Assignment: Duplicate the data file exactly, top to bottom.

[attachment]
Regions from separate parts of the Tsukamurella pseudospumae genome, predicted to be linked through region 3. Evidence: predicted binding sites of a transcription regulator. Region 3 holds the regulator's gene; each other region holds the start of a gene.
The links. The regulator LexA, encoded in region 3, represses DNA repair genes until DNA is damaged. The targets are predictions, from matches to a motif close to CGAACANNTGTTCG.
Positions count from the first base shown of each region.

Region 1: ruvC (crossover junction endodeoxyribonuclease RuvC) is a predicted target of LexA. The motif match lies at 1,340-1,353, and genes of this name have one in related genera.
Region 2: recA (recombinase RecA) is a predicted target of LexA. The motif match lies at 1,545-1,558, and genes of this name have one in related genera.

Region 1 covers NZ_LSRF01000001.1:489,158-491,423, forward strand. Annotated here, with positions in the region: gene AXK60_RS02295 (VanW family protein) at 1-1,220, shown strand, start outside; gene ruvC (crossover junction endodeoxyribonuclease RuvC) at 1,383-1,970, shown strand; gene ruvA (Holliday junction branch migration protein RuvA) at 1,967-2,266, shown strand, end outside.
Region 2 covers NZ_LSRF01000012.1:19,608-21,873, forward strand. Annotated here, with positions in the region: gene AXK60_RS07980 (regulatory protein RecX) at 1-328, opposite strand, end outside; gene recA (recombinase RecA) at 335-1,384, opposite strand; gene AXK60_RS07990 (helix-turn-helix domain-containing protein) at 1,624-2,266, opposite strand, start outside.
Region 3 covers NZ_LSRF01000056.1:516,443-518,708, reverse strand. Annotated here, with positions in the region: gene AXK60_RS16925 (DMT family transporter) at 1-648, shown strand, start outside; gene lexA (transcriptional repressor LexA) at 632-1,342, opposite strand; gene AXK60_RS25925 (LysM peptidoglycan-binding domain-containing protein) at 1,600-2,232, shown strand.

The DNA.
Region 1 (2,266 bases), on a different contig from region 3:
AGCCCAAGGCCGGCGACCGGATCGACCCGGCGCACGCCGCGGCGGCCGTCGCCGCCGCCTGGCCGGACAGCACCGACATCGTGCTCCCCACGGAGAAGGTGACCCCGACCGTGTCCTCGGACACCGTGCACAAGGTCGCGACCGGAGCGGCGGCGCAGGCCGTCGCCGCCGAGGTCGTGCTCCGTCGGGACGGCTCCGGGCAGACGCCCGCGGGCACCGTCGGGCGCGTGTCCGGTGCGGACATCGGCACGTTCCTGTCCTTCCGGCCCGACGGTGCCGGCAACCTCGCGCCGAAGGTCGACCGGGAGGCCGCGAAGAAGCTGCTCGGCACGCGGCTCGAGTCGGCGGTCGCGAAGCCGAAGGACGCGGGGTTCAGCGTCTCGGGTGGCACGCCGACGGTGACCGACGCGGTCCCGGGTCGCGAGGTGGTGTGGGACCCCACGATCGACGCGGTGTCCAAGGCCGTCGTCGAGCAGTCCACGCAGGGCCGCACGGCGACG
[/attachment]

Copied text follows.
Regions from separate parts of the Tsukamurella pseudospumae genome, predicted to be linked through region 3. Evidence: predicted binding sites of a transcription regulator. Region 3 holds the regulator's gene; each other region holds the start of a gene.
The links. The regulator LexA, encoded in region 3, represses DNA repair genes until DNA is damaged. The targets are predictions, from matches to a motif close to CGAACANNTGTTCG.
Positions count from the first base shown of each region.

Region 1: ruvC (crossover junction endodeoxyribonuclease RuvC) is a predicted target of LexA. The motif match lies at 1,340-1,353, and genes of this name have one in related genera.
Region 2: recA (recombinase RecA) is a predicted target of LexA. The motif match lies at 1,545-1,558, and genes of this name have one in related genera.

Region 1 covers NZ_LSRF01000001.1:489,158-491,423, forward strand. Annotated here, with positions in the region: gene AXK60_RS02295 (VanW family protein) at 1-1,220, shown strand, start outside; gene ruvC (crossover junction endodeoxyribonuclease RuvC) at 1,383-1,970, shown strand; gene ruvA (Holliday junction branch migration protein RuvA) at 1,967-2,266, shown strand, end outside.
Region 2 covers NZ_LSRF01000012.1:19,608-21,873, forward strand. Annotated here, with positions in the region: gene AXK60_RS07980 (regulatory protein RecX) at 1-328, opposite strand, end outside; gene recA (recombinase RecA) at 335-1,384, opposite strand; gene AXK60_RS07990 (helix-turn-helix domain-containing protein) at 1,624-2,266, opposite strand, start outside.
Region 3 covers NZ_LSRF01000056.1:516,443-518,708, reverse strand. Annotated here, with positions in the region: gene AXK60_RS16925 (DMT family transporter) at 1-648, shown strand, start outside; gene lexA (transcriptional repressor LexA) at 632-1,342, opposite strand; gene AXK60_RS25925 (LysM peptidoglycan-binding domain-containing protein) at 1,600-2,232, shown strand.

The DNA.
Region 1 (2,266 bases), on a different contig from region 3:
AGCCCAAGGCCGGCGACCGGATCGACCCGGCGCACGCCGCGGCGGCCGTCGCCGCCGCCTGGCCGGACAGCACCGACATCGTGCTCCCCACGGAGAAGGTGACCCCGACCGTGTCCTCGGACACCGTGCACAAGGTCGCGACCGGAGCGGCGGCGCAGGCCGTCGCCGCCGAGGTCGTGCTCCGTCGGGACGGCTCCGGGCAGACGCCCGCGGGCACCGTCGGGCGCGTGTCCGGTGCGGACATCGGCACGTTCCTGTCCTTCCGGCCCGACGGTGCCGGCAACCTCGCGCCGAAGGTCGACCGGGAGGCCGCGAAGAAGCTGCTCGGCACGCGGCTCGAGTCGGCGGTCGCGAAGCCGAAGGACGCGGGGTTCAGCGTCTCGGGTGGCACGCCGACGGTGACCGACGCGGTCCCGGGTCGCGAGGTGGTGTGGGACCCCACGATCGACGCGGTGTCCAAGGCCGTCGTCGAGCAGTCCACGCAGGGCCGCACGGCGACG